By Ellen O’Brien
When a Spanish soprano met a Jewish jazz bassist in 2013, neither of them imagined where their creative partnership would lead.
“I don’t know why this works but somehow it does,” said Alan Lewine, the bassist, composer and producer behind the duo Soprano Meets Bass.
Lewine and Ana María Ruimonte, the soprano half of the duo, moved from Philadelphia to Phoenix, Arizona, in June, just before the release of their latest album, “Sephardic Treasures.” Moving during the COVID-19 pandemic was never going to be ideal, but Lewine and Ruimonte arrived just as cases were starting to rise in Phoenix, which made the cross-country road trip something of an adventure.
“It was pretty crazy, as you can imagine,” Lewine said.
It was ultimately a desire to be closer to his mother that took Lewine and Ruimonte away from Philadelphia. Lewine’s parents retired to Scottsdale, Arizona, two decades ago, and while he lived in other parts of the southwest and visited Arizona a few times over the years, he was happy to go there permanently to be close to his mother.
“My mother’s a healthy, strong, very well 89-year-old woman, but I got to thinking she deserved to have some family around,” Lewine said. “And besides, we were ready to change things. I guess we’re a little restless by nature.”
That restless nature is reflected in “Sephardic Treasures,” a genre-defying anthology of Sephardic songs and stories that features musicians from across the globe. The album was released in July, just one month after Lewine and Ruimonte arrived in Phoenix. Since then, Ruimonte said, the pair has been busy promoting the album with Zoom events and one small, socially distanced performance.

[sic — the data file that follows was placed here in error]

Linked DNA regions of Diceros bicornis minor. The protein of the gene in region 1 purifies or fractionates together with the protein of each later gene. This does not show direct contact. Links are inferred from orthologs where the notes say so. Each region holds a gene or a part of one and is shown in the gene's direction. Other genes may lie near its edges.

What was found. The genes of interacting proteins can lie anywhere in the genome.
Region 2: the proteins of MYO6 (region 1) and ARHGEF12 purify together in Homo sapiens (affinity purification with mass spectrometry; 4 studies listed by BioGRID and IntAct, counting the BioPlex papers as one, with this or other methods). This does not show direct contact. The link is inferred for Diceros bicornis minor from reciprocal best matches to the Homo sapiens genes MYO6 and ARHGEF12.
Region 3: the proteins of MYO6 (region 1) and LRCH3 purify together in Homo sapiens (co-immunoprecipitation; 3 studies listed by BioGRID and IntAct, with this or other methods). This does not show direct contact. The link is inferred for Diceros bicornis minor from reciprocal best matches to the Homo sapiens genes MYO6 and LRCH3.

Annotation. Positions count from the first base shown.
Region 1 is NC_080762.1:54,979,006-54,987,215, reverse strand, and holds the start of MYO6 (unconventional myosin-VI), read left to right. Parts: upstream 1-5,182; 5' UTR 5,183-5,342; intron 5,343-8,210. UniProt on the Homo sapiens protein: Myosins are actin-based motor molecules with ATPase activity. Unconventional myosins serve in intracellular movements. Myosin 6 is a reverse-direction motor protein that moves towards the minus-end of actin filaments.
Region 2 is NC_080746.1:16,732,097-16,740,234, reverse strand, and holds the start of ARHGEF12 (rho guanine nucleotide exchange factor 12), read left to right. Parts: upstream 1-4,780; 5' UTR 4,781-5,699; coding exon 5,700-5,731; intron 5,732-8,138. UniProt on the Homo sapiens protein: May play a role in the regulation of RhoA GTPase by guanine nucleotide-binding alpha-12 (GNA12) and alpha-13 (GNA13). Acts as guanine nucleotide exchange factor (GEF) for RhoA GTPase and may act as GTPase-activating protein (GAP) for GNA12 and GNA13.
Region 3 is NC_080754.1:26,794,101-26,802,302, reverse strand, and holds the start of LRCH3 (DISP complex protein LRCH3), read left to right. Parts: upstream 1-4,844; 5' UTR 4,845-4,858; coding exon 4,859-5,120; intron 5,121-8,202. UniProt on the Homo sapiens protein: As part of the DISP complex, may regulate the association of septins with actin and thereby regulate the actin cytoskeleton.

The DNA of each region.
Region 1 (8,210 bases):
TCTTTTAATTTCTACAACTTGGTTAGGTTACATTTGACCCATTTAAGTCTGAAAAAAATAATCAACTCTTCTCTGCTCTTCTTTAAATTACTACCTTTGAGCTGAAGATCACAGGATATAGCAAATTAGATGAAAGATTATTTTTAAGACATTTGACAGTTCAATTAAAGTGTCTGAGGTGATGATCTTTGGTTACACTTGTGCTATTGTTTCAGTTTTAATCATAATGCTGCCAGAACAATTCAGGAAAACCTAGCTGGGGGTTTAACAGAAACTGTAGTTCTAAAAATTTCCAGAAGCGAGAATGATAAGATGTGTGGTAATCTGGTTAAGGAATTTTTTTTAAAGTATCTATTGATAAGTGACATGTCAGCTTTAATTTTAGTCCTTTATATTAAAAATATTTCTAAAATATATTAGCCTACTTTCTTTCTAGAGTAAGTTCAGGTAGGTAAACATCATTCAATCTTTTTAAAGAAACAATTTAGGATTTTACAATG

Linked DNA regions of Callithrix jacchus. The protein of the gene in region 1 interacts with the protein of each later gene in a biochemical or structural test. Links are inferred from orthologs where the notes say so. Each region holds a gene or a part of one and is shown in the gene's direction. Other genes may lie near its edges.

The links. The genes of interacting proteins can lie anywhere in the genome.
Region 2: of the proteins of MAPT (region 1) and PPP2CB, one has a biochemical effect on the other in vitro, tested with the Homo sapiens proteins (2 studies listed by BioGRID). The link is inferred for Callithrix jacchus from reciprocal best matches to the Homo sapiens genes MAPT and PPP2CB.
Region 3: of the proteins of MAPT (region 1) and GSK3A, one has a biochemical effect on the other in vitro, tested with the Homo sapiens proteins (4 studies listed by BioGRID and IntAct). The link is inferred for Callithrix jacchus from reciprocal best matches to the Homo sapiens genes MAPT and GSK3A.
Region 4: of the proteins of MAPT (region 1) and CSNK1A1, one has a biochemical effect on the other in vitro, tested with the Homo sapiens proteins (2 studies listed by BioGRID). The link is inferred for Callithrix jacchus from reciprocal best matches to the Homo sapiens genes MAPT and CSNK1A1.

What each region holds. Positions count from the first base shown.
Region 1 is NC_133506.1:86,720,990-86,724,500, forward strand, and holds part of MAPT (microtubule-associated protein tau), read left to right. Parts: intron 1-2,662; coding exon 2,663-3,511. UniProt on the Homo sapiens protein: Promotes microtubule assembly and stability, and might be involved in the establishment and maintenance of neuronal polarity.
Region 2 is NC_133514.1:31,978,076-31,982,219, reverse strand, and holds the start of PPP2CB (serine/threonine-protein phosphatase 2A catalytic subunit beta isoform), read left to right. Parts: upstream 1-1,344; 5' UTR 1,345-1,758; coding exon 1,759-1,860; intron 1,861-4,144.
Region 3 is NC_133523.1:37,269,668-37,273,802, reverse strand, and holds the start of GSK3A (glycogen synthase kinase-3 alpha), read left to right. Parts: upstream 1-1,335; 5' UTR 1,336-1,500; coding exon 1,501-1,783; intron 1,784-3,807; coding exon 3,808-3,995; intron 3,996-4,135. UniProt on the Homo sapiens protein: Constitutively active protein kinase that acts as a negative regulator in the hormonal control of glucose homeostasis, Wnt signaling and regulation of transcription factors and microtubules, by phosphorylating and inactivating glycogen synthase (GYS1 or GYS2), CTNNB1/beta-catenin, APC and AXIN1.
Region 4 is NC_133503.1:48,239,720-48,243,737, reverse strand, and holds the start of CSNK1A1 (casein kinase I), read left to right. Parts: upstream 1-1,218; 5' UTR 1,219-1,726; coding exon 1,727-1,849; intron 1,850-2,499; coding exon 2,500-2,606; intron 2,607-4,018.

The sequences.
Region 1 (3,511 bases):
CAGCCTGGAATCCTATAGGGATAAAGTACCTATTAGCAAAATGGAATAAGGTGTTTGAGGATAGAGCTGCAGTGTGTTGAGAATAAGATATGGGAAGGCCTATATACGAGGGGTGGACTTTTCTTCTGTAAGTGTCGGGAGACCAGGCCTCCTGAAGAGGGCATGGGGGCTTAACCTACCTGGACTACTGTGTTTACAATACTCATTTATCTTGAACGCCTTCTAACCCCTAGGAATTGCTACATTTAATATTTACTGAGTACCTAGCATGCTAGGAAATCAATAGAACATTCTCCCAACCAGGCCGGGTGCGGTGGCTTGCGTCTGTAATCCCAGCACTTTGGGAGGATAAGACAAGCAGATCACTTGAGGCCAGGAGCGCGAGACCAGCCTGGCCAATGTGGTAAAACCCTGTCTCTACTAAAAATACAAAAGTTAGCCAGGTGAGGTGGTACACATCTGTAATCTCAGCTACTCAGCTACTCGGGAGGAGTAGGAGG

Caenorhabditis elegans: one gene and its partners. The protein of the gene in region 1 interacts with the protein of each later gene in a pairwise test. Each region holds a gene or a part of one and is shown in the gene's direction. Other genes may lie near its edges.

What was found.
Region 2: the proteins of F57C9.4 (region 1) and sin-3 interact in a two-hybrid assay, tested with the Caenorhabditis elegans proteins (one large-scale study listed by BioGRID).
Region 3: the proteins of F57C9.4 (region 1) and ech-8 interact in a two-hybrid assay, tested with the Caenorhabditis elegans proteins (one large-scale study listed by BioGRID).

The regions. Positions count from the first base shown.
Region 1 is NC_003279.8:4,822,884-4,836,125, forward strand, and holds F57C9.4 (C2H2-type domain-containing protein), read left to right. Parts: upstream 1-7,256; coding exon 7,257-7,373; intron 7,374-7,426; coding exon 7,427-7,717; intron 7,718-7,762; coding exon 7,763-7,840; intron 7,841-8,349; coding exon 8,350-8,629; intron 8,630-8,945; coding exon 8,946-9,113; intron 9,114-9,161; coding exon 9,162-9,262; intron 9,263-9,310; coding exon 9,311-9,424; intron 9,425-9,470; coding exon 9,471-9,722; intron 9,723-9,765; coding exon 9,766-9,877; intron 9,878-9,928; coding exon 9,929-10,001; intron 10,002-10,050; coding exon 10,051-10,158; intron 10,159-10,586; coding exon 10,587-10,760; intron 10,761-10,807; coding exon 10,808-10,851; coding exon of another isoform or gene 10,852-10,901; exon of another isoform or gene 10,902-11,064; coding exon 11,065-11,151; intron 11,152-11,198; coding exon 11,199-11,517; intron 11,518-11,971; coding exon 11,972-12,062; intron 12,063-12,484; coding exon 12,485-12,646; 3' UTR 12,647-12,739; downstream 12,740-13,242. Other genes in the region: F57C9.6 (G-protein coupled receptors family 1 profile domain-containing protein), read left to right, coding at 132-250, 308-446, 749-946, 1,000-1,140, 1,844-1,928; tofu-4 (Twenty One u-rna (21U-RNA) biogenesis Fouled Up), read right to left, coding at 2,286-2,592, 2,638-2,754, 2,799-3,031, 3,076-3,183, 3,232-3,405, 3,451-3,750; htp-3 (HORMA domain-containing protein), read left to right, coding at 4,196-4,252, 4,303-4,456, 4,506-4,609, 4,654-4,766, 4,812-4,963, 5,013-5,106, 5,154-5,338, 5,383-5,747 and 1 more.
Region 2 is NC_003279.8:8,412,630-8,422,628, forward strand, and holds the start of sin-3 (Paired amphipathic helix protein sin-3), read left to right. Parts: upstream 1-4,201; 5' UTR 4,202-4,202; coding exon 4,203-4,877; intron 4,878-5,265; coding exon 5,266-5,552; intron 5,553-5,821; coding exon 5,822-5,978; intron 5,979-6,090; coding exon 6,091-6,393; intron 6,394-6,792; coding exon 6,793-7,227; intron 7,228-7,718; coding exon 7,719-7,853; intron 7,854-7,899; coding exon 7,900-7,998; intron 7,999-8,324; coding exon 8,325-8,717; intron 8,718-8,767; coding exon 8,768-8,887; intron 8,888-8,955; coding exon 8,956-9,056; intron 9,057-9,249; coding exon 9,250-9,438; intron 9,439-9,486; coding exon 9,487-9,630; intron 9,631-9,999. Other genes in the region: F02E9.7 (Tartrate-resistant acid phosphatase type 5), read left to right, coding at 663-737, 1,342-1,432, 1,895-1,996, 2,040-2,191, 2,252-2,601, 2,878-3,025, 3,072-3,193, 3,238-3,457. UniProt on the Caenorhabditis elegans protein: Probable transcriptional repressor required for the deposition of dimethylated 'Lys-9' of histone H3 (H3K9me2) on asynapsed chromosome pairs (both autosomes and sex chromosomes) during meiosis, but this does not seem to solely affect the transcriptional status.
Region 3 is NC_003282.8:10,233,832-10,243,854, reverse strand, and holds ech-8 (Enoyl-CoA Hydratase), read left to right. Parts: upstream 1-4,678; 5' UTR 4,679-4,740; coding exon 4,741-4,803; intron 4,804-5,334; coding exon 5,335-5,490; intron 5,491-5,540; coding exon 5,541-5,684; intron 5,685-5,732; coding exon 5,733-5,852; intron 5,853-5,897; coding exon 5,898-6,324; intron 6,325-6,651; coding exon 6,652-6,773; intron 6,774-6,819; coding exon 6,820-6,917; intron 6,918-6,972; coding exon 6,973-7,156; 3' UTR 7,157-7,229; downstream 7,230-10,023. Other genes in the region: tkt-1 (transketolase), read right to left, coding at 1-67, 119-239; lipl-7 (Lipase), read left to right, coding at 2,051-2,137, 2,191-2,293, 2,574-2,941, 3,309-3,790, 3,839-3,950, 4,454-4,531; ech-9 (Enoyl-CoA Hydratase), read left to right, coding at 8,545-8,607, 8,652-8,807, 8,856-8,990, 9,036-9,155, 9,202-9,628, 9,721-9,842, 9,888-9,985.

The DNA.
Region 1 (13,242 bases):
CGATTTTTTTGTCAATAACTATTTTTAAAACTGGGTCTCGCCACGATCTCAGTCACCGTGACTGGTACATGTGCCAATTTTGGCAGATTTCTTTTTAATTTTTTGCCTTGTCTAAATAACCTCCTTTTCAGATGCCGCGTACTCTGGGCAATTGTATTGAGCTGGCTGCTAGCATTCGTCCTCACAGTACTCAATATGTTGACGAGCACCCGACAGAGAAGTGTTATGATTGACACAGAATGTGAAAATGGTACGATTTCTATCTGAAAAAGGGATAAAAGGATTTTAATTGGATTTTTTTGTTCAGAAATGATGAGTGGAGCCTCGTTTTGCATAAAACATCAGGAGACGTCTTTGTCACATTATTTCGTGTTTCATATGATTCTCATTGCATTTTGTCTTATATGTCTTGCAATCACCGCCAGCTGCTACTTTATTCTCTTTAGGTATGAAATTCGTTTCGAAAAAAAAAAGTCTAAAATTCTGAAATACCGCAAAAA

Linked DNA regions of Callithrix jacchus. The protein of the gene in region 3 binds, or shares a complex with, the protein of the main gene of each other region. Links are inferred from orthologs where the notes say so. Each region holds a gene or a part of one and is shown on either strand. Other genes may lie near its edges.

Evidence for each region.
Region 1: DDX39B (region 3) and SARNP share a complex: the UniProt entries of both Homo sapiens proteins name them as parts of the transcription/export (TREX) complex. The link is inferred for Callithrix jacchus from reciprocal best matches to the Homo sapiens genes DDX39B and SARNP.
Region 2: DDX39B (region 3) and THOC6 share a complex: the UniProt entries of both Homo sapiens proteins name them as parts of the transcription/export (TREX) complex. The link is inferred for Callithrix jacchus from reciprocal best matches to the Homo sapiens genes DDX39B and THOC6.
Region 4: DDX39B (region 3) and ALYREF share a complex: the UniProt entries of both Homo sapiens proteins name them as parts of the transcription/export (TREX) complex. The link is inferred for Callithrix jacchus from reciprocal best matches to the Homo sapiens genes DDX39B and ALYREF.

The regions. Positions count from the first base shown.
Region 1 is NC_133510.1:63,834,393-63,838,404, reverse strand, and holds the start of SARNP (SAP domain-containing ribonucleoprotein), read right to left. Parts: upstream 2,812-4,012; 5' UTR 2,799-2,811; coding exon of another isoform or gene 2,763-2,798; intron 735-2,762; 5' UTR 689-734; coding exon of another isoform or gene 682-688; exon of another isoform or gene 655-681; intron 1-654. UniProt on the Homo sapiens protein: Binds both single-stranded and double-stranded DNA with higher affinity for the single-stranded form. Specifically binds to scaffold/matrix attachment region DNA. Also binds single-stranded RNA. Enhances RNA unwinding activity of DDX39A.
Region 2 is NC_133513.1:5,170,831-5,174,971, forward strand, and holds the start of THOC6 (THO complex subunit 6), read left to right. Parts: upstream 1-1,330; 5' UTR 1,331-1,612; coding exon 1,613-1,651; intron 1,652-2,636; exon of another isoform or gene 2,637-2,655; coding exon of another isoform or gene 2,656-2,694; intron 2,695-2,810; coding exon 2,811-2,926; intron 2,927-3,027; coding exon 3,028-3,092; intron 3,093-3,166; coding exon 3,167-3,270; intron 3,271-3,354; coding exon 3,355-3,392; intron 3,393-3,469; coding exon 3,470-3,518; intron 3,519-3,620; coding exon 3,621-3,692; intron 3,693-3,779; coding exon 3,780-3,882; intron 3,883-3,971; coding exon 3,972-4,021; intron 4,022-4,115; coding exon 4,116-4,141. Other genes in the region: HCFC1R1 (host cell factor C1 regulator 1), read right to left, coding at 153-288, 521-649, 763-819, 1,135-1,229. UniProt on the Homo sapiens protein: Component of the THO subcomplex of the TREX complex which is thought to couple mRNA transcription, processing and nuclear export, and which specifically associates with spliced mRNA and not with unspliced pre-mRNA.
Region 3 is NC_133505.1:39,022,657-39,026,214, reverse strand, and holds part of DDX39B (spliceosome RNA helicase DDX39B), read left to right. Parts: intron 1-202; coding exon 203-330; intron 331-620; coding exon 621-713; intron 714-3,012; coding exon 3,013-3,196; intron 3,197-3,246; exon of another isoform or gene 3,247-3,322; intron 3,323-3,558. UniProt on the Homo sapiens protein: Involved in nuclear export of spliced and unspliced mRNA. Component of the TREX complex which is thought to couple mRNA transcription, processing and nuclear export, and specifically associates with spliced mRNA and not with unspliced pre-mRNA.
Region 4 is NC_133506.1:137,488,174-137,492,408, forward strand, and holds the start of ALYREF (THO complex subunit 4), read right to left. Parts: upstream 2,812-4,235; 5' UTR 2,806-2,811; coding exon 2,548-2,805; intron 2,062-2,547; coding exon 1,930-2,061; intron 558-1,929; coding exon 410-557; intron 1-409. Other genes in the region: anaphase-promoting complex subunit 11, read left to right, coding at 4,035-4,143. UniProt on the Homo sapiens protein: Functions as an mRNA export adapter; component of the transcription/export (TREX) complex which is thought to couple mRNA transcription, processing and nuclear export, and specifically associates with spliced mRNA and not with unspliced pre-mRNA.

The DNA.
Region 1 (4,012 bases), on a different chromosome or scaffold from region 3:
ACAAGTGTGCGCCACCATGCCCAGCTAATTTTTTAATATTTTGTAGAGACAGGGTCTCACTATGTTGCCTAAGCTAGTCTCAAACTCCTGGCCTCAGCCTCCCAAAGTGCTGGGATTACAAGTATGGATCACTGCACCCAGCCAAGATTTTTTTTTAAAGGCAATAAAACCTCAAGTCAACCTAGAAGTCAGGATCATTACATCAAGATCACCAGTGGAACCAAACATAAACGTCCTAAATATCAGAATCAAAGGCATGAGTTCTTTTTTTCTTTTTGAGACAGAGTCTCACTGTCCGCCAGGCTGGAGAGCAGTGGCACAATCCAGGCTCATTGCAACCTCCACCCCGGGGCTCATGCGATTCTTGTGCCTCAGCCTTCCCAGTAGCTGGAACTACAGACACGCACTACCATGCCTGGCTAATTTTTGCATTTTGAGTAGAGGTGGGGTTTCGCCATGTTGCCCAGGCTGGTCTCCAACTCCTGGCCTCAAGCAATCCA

The project was years in the making. Since starting Soprano Met Bass, the pair worked on a project that focused on the history of Jews who were expelled from Spain in the 15th century.
“My background is Ashkenazi Jewish, not Sephardic, and Ana María grew up in Spain where, of course, your background is Catholic, but basically we’re both devout musicians,” Lewine said. “And I said, ‘Well, between us, she’s Spanish, I’m Jewish — we’re Sephardic, sort of.’”
Lewine and Ruimonte began performing Sephardic songs that would eventually make their way onto “Sephardic Treasures” as early as 2016, when they performed with flamenco musicians at Palacio de Los Olvidados, or the Palace of the Forgotten, in Granada.
For Ruimonte, learning the history of Sephardic Jews gave her insight into the multicultural heritage of her own country.
“It has been very interesting to realize that I am a mix of different cultures, from the music to the songs to the stories,” Ruimonte said.
Several of the songs and stories that appear on the album were part of the professional repertoire that Ruimonte performed with choirs and orchestras in Spain, and one song, “Señor Don Gato,” was something that her mother sang with her as a child.
Ruimonte was also struck by the significance of performing the music that was kept alive by generations of mothers passing songs down to their daughters. That tradition was one reason that it was important to both Lewine and Ruimonte to feature a female voice on the album.
“These were stories that women said to their daughters, and their daughters to their daughters,” Ruimonte said.